Bug Bytes #136 – GraphQL fingerprinting, Building new SSTI payloads & A HTTP/2 request smuggling lab

By Anna Hammond

September 1, 2021

Bug Bytes is a weekly newsletter curated by members of the bug bounty community. The first series is curated by Mariem, better known as PentesterLand. Every week, she keeps us up to date with a comprehensive list of write-ups, tools, tutorials and resources.


This issue covers the week from August 23 to 30.

Our favorite 5 hacking items

1. Video of the week

Dan Miessler Talks About Recon/Automation, Seclists, Certifications, Mental Health & More!

This interview with @DanielMiessler is a must watch if you are into hacking and personal growth. One of @NahamSec’s best interviews or like he says: “If you’re going to watch only one of my videos, this should be it”.

2. Writeup of the week

Vulnerability in Bumble dating app reveals any user’s exact location

@RobJHeaton discovered a way to disclose the exact location of Bumble users using trilateration. It is a nice read if you like creative findings and fun writeups (it’s written like a detective story).

3. Tutorials/Resources of the week

Python context free payloads in Mako templates & Python vulnerabilities : Code execution in jinja templates
How to set up Docker for Varnish HTTP/2 request smuggling & Repo

SSTI payloads for RCE can be complex and look like magic to beginners. If you wonder how they are constructed, the first couple of tutorials will be helpful. @podalirius_ created several new payloads for Mako and Jinja, and explains the methodology used to construct them.

The second tutorial and accompanying repository will be useful if you want to practice finding HTTP/2 request smuggling vulnerabilities. The dockerized lab deploys a local environment that is vulnerable to CVE-2021-36740 (HTTP/2 request smuggling in Varnish).

4. Article of the week

API Tokens: A Tedious Survey

You may have heard of OAuth 2.0, JWT, PASETO and Protobuf Tokens, but have you heard of Macaroons, Biscuits and Facebook CATS? This article compares these different types of API tokens from a security standpoint. It is addressing developers but knowing the weaknesses of each type of token provides good insights for anyone who has to test API security.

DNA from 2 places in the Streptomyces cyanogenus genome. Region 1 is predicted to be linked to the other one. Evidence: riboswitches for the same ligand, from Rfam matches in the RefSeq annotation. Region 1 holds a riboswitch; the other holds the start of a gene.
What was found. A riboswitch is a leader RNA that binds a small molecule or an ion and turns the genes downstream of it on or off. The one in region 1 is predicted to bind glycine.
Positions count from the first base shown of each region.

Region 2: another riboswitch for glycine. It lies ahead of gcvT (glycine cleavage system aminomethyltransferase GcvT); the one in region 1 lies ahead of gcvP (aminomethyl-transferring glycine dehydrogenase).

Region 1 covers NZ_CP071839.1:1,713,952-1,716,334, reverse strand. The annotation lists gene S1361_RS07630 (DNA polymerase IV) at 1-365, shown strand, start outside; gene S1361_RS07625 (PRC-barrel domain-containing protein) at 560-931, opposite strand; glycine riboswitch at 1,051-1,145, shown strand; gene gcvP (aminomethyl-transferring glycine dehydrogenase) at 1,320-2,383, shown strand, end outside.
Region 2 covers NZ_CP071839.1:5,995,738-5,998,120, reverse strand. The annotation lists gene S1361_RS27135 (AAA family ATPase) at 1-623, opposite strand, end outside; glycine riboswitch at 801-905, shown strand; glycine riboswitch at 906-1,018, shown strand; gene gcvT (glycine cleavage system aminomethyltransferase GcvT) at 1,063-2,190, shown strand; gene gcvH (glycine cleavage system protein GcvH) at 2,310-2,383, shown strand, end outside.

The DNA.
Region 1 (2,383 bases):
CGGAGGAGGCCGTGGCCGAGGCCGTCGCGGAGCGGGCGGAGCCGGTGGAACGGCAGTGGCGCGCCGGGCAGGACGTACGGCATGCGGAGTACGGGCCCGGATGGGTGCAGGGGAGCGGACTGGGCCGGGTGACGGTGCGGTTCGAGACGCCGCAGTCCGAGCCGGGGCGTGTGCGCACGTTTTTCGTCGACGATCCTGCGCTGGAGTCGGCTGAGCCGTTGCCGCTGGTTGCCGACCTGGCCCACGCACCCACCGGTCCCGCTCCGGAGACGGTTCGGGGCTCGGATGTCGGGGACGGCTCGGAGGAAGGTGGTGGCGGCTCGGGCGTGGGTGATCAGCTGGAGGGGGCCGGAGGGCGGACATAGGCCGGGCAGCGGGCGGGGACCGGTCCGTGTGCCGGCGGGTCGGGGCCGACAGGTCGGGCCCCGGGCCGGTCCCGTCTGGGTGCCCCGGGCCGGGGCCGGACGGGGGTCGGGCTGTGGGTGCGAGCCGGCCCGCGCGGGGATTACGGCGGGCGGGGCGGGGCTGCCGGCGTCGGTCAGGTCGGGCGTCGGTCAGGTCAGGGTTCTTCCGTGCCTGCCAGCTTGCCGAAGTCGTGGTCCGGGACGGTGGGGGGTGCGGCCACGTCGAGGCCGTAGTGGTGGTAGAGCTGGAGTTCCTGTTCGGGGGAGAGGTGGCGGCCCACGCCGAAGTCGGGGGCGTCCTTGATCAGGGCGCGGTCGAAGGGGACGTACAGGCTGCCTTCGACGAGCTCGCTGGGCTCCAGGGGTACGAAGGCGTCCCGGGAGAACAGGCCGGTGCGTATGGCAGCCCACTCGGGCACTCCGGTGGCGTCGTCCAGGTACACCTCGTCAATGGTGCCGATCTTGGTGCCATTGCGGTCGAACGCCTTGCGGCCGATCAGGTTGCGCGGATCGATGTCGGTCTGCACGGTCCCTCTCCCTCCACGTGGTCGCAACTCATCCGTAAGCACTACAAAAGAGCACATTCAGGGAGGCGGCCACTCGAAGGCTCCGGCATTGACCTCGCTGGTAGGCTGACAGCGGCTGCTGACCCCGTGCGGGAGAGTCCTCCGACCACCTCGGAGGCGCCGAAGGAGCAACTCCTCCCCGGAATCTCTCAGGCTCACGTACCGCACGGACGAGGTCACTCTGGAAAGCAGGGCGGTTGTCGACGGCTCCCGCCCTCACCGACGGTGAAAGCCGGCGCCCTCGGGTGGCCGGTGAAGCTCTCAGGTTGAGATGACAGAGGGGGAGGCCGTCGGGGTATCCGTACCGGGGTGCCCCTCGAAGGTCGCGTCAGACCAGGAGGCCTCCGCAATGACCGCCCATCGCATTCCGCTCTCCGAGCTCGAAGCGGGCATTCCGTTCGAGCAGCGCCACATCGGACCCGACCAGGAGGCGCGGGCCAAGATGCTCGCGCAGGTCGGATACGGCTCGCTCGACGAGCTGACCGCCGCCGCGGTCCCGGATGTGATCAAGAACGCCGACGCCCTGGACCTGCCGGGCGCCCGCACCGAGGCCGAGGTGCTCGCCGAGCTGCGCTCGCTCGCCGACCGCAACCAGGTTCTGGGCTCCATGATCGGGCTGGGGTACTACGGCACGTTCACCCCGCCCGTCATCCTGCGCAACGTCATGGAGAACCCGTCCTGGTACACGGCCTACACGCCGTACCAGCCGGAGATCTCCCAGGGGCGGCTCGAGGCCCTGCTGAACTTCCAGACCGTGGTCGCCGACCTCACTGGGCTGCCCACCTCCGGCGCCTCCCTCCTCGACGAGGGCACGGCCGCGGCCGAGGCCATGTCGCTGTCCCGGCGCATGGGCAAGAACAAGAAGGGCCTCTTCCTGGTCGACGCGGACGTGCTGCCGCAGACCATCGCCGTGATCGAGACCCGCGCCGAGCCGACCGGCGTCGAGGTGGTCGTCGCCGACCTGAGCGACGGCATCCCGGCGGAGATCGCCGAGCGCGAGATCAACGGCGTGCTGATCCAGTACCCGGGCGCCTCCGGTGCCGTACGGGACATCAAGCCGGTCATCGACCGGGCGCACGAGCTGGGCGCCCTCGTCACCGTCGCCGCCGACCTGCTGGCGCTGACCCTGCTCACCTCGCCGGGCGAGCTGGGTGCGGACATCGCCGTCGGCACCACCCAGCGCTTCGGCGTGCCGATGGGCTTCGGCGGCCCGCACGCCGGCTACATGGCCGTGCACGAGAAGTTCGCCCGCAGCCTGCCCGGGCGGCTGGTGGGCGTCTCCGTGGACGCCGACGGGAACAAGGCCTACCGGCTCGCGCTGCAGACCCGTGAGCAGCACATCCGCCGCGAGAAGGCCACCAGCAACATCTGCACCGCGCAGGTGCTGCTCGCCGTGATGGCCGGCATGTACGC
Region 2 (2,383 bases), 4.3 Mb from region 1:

5. Tools of the week

Interactsh Collaborator

There is a common problem bug hunters face when fuzzing a list of URLs: How to avoid testing similar/duplicate or uninteresting URLs? @s0md3v released uro, a handy Python script that solves this issue using pattern matching (e.g. to remove blog pages) and extensions (to remove js/pdf/png… files).

@dftrace‘s graphw00f is a Python tool that takes a GraphQL endpoint as input and tries to fingerprint the server engine behind it. It doesn’t just return the detected engine’s name, but also its default defense mechanisms (useful to know when you’re trying to attack it!).

If you use Project Discovery’s Interactsh and Burp, you might love @wdahlenb‘s interactsh-collaborator. It is a Burp extension that acts as an Interactsh client. So, you get free out-of-band testing directly from Burp.


Other amazing things we stumbled upon this week






Medium to advanced

Beginners corner


Challenge writeups

Responsible(ish) disclosure writeups

0-day & N-day vulnerabilities

Bug bounty writeups

See more writeups on The list of bug bounty writeups.


  • BatchQL & Intro: GraphQL security auditing script with a focus on performing batch GraphQL queries and mutations

  • hakluke/dumpcn: Get all the CNs and SANs from a list of domains

  • A Bash wrapper for radamsa that can be used to fuzz exported activities and deep links

  • wmkick & Intro: MITM MS-RPC, WMI, WinRM to Capture NetNTLMv2 Hashes

Tips & Tweets

Misc. pentest & bug bounty resources



Bug bounty & Pentest news

Non technical

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